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History, New Political Status

Danish monarchy, Greenlanders, popular referendum, narrow margin, national parliament

Under the new Danish constitution of May 1953, the country became an integral part of the Danish monarchy and obtained representation in the national parliament. Greenland and Denmark both joined the European Community in 1972.

Following a popular referendum in January 1979, Greenland attained home rule. Elections in April of that year for a new parliament were won by the left-wing Siumut Party. In a referendum held in February 1982, the Greenlanders voted by a narrow margin to withdraw from the European Community (now called the European Union); the withdrawal was completed by early 1985. In the June 1984 elections, the Siumut (Forward) Party and a moderate opposition group, the Atassut (Community) Party, each won 11 seats in parliament; the Inuit Ataqatigiit (IA), or Inuit Brotherhood, won 3 seats. Results of the May 1987 elections were similarly divided. In March 1991 the balance shifted as Atassut lost three seats and the IA gained two. In elections held in March 1995 Siumut won 12 seats and formed a coalition government with Atassut, which won 10 seats; the IA secured 6 seats.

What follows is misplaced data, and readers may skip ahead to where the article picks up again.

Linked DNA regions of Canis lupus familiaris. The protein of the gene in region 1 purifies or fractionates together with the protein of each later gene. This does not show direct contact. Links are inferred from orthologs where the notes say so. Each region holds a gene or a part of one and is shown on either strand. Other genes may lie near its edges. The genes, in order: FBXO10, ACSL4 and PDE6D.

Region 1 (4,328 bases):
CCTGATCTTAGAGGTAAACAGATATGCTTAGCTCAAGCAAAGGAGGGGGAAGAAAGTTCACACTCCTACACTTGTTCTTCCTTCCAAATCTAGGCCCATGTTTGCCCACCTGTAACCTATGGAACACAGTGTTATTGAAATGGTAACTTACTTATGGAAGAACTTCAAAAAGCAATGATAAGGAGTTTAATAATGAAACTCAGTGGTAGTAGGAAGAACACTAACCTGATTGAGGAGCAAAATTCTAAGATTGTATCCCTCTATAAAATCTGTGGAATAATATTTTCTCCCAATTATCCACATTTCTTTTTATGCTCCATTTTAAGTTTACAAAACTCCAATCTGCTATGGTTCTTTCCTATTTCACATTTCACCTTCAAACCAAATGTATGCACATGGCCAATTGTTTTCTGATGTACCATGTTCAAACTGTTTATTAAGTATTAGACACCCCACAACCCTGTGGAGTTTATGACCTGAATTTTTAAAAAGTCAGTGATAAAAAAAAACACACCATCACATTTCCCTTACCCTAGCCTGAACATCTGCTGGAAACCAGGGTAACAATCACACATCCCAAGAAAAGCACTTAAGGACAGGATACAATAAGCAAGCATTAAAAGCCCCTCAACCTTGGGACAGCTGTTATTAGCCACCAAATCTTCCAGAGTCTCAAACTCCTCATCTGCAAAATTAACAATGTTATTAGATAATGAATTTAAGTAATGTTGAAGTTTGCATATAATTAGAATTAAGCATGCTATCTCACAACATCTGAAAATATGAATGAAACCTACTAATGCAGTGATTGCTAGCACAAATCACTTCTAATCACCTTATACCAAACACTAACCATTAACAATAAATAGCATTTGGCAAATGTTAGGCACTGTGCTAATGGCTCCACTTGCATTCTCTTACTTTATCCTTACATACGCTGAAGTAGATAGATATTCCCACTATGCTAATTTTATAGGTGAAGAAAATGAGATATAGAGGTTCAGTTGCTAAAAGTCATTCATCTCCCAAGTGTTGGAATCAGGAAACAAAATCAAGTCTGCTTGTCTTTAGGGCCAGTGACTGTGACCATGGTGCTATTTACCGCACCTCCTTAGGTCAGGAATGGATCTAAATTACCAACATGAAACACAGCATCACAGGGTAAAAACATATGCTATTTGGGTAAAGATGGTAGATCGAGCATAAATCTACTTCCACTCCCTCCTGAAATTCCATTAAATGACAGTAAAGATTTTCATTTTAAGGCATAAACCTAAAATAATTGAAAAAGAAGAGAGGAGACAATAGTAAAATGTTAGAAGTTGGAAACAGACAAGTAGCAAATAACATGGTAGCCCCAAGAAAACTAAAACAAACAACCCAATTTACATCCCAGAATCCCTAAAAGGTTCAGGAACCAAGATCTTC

Article key phrases:

Danish monarchy, Greenlanders, popular referendum, narrow margin, national parliament, new parliament, coalition government, home rule, European Community, Greenland, withdrawal, Elections, European Union, balance, seats, representation, Denmark, Results, country, year


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